The Good, the Bad, and the Very, Very Ugly: All Manuscripts Are Not Created Equal

By J.A. (Julie) Kazimer

Listen closely, for I am about to tell you a publishing secret no one else wants you to know.

Are you ready?

Here goes.

Not everything a writer writes is good.

Shocking, right?  J.K. Rowlings didn’t sit down one day and pound out a thousand pages of Harry Potter the first time her fingers hit the keyboard. Learning craft takes a lifetime. Some writers get lucky and the first manuscript they write is snatched up by an agent and sold to a big house for a huge advance. But they still have to sit back down at the keyboard and write book 2.

Trust me; the second book won’t be nearly as easy to write. Or as pretty.

Manuscripts are a lot like children.  Some are born cute, while others have to grow on you.

*No emails, please. Your offspring are just adorable, I swear.

But there is a beauty in the crap writing too. A freedom. Maybe it’s a freedom from inside the box thinking or story ideas. Sometimes it’s freedom from your own voice, a means to explore beyond what you know. Often, for me, my crap words are the same ones that push me for better ones. After all, how many times can my heroine roll her eyes?

The answer is 27 time, in two chapters.

Had I submitted that bit of crap to my editor, he might’ve suffered from an eye-rolling sprain.

Not pretty, I know.

Now what can you do if you find yourself with an ugly baby?

A few things:

1)      Dress it up. Add a new, exciting character with a better story line. Then cut the old characters and story line. Basically, write a new book.

2)      Rip it up. Sometimes it’s best to just let a story idea and sometimes a whole manuscript go. Too often we get stuck on a manuscript, on an idea, trying to turn an ugly baby cute when even ten million hours of scalpel-sharp revision wouldn’t make it better.

3)      Let it rip. The ugly baby might all be in our heads. This is when honest feedback from a critique group can save your precious baby. But you have to be able to trust what the critiques say. People don’t like to tell you your baby is ugly, so they nod and smile when asked. That won’t be helpful if your baby really is ugly.

4)      Embrace it. Show the world your ugly baby, and let the world decide what happens next. This is a mindset I see a lot in indie publishing. Sometimes the world loves an ugly baby, a baby that then turns out to be a swan in diapers.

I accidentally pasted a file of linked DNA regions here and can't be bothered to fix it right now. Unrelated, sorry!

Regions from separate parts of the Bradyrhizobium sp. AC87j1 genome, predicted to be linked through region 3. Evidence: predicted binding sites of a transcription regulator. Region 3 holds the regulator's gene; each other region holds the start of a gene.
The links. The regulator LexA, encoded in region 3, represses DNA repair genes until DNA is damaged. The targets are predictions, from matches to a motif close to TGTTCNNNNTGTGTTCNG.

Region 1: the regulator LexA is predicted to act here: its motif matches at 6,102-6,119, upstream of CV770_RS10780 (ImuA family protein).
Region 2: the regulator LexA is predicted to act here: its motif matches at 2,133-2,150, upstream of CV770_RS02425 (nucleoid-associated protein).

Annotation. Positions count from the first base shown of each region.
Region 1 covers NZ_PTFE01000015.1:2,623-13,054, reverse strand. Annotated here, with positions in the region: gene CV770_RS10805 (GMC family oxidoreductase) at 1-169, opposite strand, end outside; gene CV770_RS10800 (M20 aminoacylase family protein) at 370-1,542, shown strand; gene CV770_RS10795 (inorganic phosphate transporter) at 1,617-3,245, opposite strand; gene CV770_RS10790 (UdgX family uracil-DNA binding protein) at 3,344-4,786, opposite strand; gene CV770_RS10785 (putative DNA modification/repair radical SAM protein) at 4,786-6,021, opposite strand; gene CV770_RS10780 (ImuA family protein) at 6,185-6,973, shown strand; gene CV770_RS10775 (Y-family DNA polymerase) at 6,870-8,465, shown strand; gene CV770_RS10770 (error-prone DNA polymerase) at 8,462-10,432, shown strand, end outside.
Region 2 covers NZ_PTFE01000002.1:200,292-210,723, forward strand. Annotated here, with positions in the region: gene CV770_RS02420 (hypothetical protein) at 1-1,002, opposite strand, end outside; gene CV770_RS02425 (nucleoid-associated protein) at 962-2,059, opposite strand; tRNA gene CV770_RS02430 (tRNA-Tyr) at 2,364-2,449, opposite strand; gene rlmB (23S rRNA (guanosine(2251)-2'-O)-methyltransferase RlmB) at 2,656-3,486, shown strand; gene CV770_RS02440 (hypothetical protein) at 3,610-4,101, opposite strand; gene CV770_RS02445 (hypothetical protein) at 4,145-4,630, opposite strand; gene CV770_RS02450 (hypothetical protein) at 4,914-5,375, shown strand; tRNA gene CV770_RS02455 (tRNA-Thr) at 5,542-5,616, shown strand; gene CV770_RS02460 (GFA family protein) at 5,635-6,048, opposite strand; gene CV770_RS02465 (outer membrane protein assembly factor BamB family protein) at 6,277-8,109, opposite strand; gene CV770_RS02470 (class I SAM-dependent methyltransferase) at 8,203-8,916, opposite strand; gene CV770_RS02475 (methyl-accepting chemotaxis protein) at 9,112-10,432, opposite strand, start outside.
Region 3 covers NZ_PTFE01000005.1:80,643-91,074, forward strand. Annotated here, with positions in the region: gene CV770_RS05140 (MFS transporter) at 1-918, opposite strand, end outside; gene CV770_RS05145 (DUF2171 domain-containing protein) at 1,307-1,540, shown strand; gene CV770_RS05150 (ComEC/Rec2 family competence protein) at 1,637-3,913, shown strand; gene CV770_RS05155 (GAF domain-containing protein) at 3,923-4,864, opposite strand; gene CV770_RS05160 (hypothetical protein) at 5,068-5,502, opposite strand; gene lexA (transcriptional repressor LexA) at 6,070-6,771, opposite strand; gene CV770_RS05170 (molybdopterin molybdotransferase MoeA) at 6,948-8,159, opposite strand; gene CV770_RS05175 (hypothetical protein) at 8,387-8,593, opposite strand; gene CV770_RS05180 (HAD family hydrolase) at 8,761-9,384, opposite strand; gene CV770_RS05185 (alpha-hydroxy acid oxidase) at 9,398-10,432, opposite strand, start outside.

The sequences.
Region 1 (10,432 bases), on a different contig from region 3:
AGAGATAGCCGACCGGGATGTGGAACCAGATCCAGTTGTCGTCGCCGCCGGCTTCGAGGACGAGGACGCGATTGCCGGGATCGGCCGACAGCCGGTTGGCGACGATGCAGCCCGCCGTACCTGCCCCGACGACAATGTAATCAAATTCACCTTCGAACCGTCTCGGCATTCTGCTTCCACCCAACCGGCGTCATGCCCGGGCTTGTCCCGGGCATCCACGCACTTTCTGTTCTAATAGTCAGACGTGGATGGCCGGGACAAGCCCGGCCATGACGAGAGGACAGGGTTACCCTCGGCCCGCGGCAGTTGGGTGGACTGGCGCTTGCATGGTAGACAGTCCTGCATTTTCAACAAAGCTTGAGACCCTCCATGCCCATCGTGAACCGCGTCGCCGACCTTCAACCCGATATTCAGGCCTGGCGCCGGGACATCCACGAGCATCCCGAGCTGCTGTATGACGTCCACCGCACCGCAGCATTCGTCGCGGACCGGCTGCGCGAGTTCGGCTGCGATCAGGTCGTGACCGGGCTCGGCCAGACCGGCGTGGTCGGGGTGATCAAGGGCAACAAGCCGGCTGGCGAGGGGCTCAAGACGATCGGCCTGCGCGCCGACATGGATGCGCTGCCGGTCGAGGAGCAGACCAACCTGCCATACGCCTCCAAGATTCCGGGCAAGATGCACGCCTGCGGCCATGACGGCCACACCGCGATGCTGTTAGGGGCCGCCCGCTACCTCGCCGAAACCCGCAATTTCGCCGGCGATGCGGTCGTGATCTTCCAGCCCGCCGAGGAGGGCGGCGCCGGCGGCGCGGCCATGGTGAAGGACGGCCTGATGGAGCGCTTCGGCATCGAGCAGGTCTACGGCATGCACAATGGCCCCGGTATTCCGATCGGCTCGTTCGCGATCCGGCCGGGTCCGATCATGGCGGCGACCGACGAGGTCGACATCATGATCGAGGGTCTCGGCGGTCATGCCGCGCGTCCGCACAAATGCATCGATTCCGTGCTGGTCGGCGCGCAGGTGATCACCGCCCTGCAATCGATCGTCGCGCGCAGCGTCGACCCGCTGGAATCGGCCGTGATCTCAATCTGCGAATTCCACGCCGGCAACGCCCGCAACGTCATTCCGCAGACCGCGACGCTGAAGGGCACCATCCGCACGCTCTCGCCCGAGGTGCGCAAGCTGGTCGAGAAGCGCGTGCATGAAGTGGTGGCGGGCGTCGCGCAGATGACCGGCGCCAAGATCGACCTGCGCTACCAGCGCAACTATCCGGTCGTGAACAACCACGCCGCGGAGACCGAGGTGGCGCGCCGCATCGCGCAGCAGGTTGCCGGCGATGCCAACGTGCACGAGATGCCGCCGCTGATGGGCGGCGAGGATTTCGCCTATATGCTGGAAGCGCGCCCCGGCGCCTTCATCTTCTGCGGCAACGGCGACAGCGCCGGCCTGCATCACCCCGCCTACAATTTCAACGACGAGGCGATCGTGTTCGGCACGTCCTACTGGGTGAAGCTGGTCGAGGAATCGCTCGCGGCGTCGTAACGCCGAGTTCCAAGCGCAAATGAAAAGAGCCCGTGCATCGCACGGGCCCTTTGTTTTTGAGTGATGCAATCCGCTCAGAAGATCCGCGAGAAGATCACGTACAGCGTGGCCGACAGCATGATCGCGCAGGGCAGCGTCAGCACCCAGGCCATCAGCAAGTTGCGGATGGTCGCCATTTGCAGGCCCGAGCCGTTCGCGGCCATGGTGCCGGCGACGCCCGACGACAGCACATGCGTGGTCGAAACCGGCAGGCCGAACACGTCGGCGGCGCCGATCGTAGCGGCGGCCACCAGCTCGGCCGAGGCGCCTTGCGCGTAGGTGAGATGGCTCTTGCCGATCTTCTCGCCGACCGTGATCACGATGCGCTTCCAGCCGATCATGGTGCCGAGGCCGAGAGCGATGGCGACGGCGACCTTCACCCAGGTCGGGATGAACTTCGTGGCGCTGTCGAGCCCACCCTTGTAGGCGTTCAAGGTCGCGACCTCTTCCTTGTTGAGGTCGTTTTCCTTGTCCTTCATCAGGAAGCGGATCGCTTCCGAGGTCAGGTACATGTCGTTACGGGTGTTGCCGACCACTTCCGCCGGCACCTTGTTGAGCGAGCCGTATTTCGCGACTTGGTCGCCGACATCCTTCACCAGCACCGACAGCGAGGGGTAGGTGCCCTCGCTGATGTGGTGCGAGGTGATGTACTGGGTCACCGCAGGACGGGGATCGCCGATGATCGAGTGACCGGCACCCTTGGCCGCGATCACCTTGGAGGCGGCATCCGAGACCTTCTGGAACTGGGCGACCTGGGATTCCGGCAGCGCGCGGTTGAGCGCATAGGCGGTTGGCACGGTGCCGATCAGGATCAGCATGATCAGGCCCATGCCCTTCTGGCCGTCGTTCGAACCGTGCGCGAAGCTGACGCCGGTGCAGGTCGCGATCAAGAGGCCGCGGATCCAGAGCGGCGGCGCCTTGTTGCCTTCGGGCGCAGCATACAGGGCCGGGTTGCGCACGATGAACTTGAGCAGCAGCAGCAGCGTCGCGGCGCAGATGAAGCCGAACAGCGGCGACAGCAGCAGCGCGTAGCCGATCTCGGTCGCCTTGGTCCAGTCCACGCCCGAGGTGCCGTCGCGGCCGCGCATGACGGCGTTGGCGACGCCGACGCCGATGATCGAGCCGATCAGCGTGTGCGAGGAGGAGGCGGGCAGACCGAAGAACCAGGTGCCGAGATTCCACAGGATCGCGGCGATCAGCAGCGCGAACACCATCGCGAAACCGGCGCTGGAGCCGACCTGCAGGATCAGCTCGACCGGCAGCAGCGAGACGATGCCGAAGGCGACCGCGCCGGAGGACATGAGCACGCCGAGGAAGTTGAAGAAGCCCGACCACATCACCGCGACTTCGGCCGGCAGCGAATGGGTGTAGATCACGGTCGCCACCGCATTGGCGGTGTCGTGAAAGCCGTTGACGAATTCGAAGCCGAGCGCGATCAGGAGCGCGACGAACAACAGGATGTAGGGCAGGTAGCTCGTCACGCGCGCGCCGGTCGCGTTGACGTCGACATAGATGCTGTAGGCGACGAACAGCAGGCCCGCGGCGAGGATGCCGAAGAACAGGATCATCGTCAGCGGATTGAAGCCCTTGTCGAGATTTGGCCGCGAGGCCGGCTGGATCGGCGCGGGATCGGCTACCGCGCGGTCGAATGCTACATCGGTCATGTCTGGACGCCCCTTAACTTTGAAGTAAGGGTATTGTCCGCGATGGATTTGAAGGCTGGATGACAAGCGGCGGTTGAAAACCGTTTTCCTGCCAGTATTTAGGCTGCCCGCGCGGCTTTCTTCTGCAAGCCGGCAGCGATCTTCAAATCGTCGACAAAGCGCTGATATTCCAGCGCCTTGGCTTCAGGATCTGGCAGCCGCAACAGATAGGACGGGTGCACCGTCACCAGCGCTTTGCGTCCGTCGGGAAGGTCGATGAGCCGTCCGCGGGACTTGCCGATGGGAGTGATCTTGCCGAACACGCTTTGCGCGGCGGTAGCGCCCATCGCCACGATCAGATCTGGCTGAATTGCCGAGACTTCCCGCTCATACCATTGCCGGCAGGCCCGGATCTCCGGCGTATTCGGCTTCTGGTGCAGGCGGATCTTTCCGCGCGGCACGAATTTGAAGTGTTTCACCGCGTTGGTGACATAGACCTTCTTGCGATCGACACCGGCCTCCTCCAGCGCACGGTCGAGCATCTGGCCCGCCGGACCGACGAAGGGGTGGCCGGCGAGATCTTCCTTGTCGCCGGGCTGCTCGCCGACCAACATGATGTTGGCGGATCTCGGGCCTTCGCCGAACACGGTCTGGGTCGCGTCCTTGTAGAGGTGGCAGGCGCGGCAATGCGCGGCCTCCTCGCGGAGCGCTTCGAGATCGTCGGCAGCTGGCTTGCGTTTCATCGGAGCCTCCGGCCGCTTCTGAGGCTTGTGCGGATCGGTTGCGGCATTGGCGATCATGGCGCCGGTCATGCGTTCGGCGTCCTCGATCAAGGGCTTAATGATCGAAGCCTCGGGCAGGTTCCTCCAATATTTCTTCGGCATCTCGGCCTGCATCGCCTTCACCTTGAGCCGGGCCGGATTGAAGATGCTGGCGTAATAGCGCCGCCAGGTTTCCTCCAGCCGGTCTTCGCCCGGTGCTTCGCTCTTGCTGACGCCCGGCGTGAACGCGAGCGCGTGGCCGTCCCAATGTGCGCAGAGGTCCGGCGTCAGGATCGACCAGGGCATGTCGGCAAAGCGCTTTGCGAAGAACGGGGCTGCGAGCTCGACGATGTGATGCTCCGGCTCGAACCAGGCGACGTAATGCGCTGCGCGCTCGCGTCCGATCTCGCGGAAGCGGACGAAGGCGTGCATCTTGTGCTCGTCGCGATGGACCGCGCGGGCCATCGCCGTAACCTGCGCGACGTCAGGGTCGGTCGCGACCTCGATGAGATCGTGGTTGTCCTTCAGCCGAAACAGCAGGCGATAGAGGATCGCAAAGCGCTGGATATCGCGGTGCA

5)      Toss it in a dumpster. Or better yet, that drawer in your desk where all bad manuscripts go to die. Then, in a few years, after 20 more craft classes on revision, 10 on editing, 3 on the hero’s journey, take that baby out and play with it. If it’s still ugly, put it back in the drawer before anyone sees it.

Because I love my RMFW blog readers, I’m going to share a piece of an ugly baby of mine with you:

She struggled, but not too much. Her water soaked hair turned stringy like seaweed, making it almost impossible to see the terror in her eyes, as he held her head under the icy water. He was careful not to mare her snow-white skin. A bubble burst from the water’s surface, filled with the last remnants of oxygen in her lungs. The sound it made as it broke the surface was anticlimactic, a muted death rattle and then silence.

Guess that baby needs a few more years in a drawer before unleashed onto unsuspecting, polite society. Did I actually use the words, snow-white skin? I feel sick…

Since we’re all friends here, give me a bit of your best ugly baby, a sentence, a paragraph, a page, as much as you’d like to share.  Best ugly baby will win a prize.

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J.A. (Julie) Kazimer lives in Denver, CO. Novels include CURSES! A F***ed-Up Fairy Tale, Holy Socks & Dirtier Demons, Dope Sick: A Love Story and FROGGY STYLE as well as the forthcoming book, The Assassin’s Heart. J.A. spent years spilling drinks as a bartender and then stalked people while working as a private investigator. For more about Julie, visit her website and blog.

Connect with Julie on Twitter and Facebook.

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A New Year: A New Writerly You

By J.A. (Julie) Kazimer

Yeah, yeah, January 1st was thirteen days ago. Get over it already, you’re probably saying to yourself, or a busload of captive passengers, who, by now are looking at you a little strange.

Yes it was.

But just because half of our resolutions are already ripped apart, most by January 3rd (after all, who vows to eat more seaweed? That stuff is fine in sushi, but not great with hotdogs…). This doesn’t mean it’s over for the rest. We can always make new ones.

A few days before the New Year, I did a facebook survey (and we all know how scientific those are) on what most writers are resolving to do in the upcoming year. You wouldn’t believe the answers (oddly enough many included weird things with chocolate. What can I say? Writers are just plain weird). What surprised me most about the answers were, no one vowed to give me millions of dollars.

Right? I couldn’t believe it either.

My stingy facebook writer friends’ lack of generosity aside, the main resolution imparted was finishing a project, either one they’ve been working on or starting a brand new one and finishing it by the end of this year.

A great goal for every writer.

One of my editors, before he was my editor, asked me while we were in a pitch appointment at the CO Gold Conference in 2010, how long would it take me to write a book, from word one until it was ready to submit? I smugly said 1 year. He raised an eyebrow.

And guess what?